Why are ants so small?


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Ray Dart answered

The size of insects is to some extent, self-limiting. The mechanisms that carry oxygen to their muscles are simple, and involve no conventional "blood circulation". This means that if they get bigger than a certain size the oxygen will not be able to penetrate far enough.  The Goliath beetle is about as big as it gets, and even that has special adaptations to allow it to grow to that size. In the time of the dinosaurs, there was a lot more oxygen in the atmospere, and insects grew much bigger - dragon flies (meganeura) with two-feet wingspans for instance.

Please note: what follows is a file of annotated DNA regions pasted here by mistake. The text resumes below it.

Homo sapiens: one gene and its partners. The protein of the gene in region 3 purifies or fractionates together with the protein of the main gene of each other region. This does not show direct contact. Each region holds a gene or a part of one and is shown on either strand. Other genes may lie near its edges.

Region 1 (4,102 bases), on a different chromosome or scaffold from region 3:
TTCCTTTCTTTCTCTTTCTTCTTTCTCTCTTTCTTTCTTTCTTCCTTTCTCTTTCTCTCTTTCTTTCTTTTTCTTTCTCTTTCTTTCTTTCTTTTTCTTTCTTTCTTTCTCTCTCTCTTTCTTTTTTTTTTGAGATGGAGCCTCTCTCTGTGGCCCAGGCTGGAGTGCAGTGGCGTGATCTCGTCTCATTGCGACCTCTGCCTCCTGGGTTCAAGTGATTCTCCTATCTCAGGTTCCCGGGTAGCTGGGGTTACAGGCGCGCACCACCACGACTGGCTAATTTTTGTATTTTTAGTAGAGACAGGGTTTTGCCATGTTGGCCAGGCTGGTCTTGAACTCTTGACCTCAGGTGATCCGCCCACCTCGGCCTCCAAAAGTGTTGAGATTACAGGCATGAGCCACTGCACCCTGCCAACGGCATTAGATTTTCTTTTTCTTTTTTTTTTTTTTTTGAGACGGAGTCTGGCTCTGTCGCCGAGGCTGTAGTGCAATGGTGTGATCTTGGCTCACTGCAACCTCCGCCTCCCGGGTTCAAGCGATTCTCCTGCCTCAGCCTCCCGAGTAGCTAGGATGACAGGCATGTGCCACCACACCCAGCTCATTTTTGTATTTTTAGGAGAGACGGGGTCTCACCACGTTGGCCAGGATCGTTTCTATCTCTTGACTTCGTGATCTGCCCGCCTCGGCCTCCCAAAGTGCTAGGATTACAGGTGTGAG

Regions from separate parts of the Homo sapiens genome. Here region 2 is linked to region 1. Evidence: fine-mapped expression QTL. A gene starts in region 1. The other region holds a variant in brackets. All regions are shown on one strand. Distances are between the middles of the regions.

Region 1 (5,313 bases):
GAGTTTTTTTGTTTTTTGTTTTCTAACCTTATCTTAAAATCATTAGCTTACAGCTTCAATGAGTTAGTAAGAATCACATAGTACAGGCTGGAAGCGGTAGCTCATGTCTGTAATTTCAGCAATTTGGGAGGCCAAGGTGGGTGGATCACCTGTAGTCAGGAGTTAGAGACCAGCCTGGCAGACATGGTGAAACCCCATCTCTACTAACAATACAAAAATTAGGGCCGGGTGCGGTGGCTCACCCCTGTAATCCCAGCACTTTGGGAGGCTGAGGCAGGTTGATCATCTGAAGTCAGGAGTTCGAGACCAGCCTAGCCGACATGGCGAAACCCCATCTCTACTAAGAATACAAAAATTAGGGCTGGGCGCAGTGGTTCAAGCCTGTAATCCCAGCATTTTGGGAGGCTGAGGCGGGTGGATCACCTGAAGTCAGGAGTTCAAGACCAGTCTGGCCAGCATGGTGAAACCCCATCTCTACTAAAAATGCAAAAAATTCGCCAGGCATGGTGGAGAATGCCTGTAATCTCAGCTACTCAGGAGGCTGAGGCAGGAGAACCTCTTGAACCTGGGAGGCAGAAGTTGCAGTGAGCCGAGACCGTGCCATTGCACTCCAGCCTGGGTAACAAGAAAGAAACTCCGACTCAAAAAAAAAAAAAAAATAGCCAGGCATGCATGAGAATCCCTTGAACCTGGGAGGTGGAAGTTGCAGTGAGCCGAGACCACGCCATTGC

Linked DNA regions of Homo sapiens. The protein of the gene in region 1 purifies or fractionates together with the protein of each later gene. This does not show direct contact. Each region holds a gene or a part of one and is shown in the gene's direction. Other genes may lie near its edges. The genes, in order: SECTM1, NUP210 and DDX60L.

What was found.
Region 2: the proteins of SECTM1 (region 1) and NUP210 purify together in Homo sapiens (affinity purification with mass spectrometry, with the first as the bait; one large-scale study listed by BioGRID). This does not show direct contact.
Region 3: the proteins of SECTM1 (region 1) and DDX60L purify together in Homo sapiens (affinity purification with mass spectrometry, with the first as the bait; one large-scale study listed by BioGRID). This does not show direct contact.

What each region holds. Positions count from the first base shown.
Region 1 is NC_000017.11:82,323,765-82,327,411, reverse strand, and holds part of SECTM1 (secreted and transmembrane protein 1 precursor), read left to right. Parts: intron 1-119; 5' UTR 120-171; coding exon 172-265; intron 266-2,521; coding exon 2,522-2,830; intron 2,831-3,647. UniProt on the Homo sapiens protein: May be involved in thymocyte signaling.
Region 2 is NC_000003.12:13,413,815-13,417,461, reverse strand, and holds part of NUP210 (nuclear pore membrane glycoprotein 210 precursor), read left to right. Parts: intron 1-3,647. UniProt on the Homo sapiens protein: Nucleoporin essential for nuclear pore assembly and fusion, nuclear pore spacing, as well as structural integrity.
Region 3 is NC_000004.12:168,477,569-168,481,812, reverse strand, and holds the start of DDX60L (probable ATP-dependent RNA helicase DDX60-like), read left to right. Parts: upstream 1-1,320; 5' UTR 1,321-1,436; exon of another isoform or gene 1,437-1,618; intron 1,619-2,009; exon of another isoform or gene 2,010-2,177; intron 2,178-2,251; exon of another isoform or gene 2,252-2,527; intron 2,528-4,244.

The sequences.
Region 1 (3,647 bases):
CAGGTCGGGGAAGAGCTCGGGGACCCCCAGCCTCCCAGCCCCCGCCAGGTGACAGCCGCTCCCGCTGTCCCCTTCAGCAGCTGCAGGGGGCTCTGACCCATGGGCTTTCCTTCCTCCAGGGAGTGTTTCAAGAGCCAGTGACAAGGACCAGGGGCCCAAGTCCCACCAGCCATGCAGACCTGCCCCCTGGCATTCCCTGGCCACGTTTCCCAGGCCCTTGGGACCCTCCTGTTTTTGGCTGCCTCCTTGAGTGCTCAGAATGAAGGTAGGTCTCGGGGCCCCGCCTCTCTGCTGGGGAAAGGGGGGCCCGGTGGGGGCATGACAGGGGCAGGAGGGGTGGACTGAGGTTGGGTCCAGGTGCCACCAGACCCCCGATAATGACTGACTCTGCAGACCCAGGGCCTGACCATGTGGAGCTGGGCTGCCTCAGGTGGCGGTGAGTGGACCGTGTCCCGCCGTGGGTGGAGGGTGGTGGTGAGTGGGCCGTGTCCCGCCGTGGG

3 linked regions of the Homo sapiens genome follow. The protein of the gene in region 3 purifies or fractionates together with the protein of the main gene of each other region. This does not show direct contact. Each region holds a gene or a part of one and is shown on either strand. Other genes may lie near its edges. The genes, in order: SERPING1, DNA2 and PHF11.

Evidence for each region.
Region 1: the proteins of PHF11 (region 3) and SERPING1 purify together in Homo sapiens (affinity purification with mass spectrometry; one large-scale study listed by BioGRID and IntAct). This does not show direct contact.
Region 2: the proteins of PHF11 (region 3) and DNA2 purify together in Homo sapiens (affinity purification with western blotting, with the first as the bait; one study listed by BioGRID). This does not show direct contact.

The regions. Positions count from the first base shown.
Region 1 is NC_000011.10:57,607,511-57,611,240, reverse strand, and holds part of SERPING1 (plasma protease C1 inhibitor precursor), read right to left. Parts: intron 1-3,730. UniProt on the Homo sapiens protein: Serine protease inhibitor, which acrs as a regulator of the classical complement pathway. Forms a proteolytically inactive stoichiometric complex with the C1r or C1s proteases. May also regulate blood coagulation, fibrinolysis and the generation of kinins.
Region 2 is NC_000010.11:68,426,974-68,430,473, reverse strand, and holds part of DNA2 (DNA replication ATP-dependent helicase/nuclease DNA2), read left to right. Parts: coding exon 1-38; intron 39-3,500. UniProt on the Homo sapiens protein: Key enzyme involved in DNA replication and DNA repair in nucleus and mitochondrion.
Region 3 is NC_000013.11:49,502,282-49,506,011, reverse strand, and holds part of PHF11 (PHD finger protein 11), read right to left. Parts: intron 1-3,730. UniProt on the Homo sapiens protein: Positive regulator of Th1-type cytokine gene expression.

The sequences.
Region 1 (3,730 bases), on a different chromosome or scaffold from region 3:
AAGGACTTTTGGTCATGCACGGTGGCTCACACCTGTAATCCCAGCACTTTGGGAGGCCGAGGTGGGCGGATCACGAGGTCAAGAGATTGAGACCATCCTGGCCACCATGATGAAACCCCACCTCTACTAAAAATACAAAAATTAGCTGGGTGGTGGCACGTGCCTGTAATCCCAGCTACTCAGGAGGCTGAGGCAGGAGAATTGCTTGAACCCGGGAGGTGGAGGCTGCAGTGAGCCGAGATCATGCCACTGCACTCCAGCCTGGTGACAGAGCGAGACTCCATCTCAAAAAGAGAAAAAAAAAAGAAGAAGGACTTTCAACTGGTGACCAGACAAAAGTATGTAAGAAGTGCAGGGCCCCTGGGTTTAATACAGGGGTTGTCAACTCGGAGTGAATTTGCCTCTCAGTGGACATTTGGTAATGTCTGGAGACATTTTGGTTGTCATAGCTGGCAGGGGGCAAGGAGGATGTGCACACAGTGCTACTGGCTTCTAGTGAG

The other reason for the size of ants, is that they are "the right size for the job". Evolution has resulted in many different species of ant, and various (but usually very small) sizes.

If you think of an ants nest as being a "super organism", of course, then they really aren't that small.

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